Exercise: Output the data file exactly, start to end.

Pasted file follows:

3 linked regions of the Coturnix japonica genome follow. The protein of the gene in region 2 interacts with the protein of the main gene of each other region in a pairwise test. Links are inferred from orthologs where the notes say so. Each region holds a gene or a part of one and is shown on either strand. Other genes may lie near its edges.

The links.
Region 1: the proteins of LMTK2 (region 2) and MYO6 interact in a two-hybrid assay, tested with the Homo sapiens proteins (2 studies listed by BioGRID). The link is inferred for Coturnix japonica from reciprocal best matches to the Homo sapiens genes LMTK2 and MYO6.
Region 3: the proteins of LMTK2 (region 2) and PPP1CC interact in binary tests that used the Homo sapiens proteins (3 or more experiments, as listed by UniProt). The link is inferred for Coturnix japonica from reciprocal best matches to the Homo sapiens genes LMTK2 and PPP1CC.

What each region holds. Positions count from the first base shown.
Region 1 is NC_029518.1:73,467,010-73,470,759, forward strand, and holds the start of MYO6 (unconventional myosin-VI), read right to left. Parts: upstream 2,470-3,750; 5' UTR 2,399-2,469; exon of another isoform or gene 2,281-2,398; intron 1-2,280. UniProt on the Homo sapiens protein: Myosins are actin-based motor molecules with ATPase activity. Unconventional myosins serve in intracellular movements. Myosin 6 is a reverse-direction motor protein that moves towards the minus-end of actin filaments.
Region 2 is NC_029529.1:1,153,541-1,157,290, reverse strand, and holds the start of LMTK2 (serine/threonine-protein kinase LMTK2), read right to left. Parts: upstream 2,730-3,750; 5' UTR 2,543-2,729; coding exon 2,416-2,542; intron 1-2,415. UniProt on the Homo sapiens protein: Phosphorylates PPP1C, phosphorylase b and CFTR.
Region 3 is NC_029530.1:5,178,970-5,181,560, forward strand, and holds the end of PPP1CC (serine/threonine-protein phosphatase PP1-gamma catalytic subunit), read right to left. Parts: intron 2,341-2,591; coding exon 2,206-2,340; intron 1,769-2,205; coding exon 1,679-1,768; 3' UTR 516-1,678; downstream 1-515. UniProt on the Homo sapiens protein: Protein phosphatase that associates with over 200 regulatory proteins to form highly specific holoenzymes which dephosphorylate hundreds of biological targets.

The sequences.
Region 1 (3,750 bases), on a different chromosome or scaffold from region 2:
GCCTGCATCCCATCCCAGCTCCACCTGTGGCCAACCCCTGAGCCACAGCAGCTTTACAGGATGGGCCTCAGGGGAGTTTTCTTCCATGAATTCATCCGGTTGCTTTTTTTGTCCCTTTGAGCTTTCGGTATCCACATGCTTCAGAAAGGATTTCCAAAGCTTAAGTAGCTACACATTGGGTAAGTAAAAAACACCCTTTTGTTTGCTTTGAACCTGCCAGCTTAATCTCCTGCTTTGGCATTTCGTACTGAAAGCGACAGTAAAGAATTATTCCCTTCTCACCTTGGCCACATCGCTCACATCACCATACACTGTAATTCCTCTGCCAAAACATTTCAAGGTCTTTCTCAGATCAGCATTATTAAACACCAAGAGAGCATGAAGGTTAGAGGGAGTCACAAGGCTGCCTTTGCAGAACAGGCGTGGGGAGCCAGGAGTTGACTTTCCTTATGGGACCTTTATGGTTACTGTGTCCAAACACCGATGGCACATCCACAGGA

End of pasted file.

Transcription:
3 linked regions of the Coturnix japonica genome follow. The protein of the gene in region 2 interacts with the protein of the main gene of each other region in a pairwise test. Links are inferred from orthologs where the notes say so. Each region holds a gene or a part of one and is shown on either strand. Other genes may lie near its edges.

The links.
Region 1: the proteins of LMTK2 (region 2) and MYO6 interact in a two-hybrid assay, tested with the Homo sapiens proteins (2 studies listed by BioGRID). The link is inferred for Coturnix japonica from reciprocal best matches to the Homo sapiens genes LMTK2 and MYO6.
Region 3: the proteins of LMTK2 (region 2) and PPP1CC interact in binary tests that used the Homo sapiens proteins (3 or more experiments, as listed by UniProt). The link is inferred for Coturnix japonica from reciprocal best matches to the Homo sapiens genes LMTK2 and PPP1CC.

What each region holds. Positions count from the first base shown.
Region 1 is NC_029518.1:73,467,010-73,470,759, forward strand, and holds the start of MYO6 (unconventional myosin-VI), read right to left. Parts: upstream 2,470-3,750; 5' UTR 2,399-2,469; exon of another isoform or gene 2,281-2,398; intron 1-2,280. UniProt on the Homo sapiens protein: Myosins are actin-based motor molecules with ATPase activity. Unconventional myosins serve in intracellular movements. Myosin 6 is a reverse-direction motor protein that moves towards the minus-end of actin filaments.
Region 2 is NC_029529.1:1,153,541-1,157,290, reverse strand, and holds the start of LMTK2 (serine/threonine-protein kinase LMTK2), read right to left. Parts: upstream 2,730-3,750; 5' UTR 2,543-2,729; coding exon 2,416-2,542; intron 1-2,415. UniProt on the Homo sapiens protein: Phosphorylates PPP1C, phosphorylase b and CFTR.
Region 3 is NC_029530.1:5,178,970-5,181,560, forward strand, and holds the end of PPP1CC (serine/threonine-protein phosphatase PP1-gamma catalytic subunit), read right to left. Parts: intron 2,341-2,591; coding exon 2,206-2,340; intron 1,769-2,205; coding exon 1,679-1,768; 3' UTR 516-1,678; downstream 1-515. UniProt on the Homo sapiens protein: Protein phosphatase that associates with over 200 regulatory proteins to form highly specific holoenzymes which dephosphorylate hundreds of biological targets.

The sequences.
Region 1 (3,750 bases), on a different chromosome or scaffold from region 2:
GCCTGCATCCCATCCCAGCTCCACCTGTGGCCAACCCCTGAGCCACAGCAGCTTTACAGGATGGGCCTCAGGGGAGTTTTCTTCCATGAATTCATCCGGTTGCTTTTTTTGTCCCTTTGAGCTTTCGGTATCCACATGCTTCAGAAAGGATTTCCAAAGCTTAAGTAGCTACACATTGGGTAAGTAAAAAACACCCTTTTGTTTGCTTTGAACCTGCCAGCTTAATCTCCTGCTTTGGCATTTCGTACTGAAAGCGACAGTAAAGAATTATTCCCTTCTCACCTTGGCCACATCGCTCACATCACCATACACTGTAATTCCTCTGCCAAAACATTTCAAGGTCTTTCTCAGATCAGCATTATTAAACACCAAGAGAGCATGAAGGTTAGAGGGAGTCACAAGGCTGCCTTTGCAGAACAGGCGTGGGGAGCCAGGAGTTGACTTTCCTTATGGGACCTTTATGGTTACTGTGTCCAAACACCGATGGCACATCCACAGGA